CINCINNATIA retrospective analysis of 100 patients suffering from a ruptured brain aneurysm has found that expensive new coiling devices are no more effective than bare platinum coils at preventing aneurysms from recurring.
A team of researchers from the Neuroscience Institute at the University of Cincinnati (UC) and University Hospital, led by Andrew Ringer, MD, evaluated the risk of intracranial aneurysm recurrence after endovascular treatment with each of three different kinds of coils.
Ringer, the studys principal investigator, is a neurosurgeon with the Mayfield Clinic and is director of endovascular neurosurgery and associate professor of neurosurgery at UC.
The findings are being presented at the International Stroke Conference this week in New Orleans.
An intracranial aneurysm is a balloon-like bulge or blister on an artery in the brain. Aneurysms with thin necks, known as saccular aneurysms, are often treated with a clip. During a craniotomy, a procedure in which the skull is surgically opened, a neurosurgeon places the clip across the neck of the aneurysm, shutting off the aneurysms blood supply.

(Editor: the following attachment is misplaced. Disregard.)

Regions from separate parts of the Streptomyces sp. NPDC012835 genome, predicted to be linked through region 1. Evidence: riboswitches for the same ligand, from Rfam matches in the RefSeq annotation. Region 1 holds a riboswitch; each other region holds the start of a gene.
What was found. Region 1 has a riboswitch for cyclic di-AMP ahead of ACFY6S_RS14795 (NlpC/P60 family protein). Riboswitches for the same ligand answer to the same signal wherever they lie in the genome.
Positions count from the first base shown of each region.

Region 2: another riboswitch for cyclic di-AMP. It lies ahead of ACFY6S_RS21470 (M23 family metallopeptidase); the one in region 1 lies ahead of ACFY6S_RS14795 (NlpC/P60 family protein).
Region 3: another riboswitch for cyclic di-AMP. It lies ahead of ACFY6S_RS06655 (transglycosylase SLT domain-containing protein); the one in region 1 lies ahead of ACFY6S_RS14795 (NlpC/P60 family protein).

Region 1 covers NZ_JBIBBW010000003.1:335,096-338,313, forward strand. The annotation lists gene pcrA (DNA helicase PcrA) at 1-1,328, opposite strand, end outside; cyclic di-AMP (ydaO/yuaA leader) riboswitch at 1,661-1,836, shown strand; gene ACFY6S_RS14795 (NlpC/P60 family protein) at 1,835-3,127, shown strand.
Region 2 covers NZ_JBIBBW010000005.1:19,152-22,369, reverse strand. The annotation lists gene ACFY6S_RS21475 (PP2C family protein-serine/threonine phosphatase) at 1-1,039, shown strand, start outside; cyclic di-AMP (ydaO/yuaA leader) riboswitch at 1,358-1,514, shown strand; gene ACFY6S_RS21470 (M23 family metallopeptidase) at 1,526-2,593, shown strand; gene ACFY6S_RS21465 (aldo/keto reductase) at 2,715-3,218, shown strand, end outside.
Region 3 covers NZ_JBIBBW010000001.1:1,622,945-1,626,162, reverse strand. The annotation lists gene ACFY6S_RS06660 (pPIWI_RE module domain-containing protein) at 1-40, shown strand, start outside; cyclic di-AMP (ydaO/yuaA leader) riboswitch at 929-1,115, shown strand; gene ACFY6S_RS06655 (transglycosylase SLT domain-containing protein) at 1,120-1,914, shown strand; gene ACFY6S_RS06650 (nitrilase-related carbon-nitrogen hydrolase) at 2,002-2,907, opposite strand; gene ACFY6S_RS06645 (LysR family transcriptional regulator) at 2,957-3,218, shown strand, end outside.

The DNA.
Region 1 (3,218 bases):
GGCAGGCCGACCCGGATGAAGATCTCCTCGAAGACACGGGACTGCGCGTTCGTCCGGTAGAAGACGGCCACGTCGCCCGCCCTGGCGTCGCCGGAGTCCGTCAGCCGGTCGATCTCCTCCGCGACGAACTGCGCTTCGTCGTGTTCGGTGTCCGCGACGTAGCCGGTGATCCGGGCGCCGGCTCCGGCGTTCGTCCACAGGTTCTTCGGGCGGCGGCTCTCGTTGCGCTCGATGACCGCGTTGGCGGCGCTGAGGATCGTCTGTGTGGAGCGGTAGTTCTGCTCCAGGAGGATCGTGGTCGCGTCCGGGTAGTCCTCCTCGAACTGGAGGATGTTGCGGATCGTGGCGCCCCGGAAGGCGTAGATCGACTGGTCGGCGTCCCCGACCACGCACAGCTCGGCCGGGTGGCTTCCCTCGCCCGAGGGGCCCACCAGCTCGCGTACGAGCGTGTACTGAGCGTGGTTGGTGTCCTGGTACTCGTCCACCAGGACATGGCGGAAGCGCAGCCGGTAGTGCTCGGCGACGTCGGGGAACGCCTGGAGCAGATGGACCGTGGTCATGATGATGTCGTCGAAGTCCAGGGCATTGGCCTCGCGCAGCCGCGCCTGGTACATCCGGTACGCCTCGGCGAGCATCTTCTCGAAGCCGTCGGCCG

Surgeons also can use a minimally invasive procedure to treat saccular aneurysms through coiling. A catheter is inserted into an artery in the groin and threaded up through the body to the brain, and a tiny coil is discharged directly into the aneurysm. The minimally invasive procedure enables the patient to avoid surgery and the risks associated with opening the skull.
In an important drawback, however, coils may occasionally compact within the aneurysm. When compaction occurs, blood flows back into the aneurysm, making repeated treatment necessary.
Companies have tried to address the issue of recurrence after coiling by engineering coils using one of two different approaches, Ringer says. One is coated with a polymer designed to promote tissue healing at the neck (opening) of the aneurysm,
|Contact: Cindy Starr|
University of Cincinnati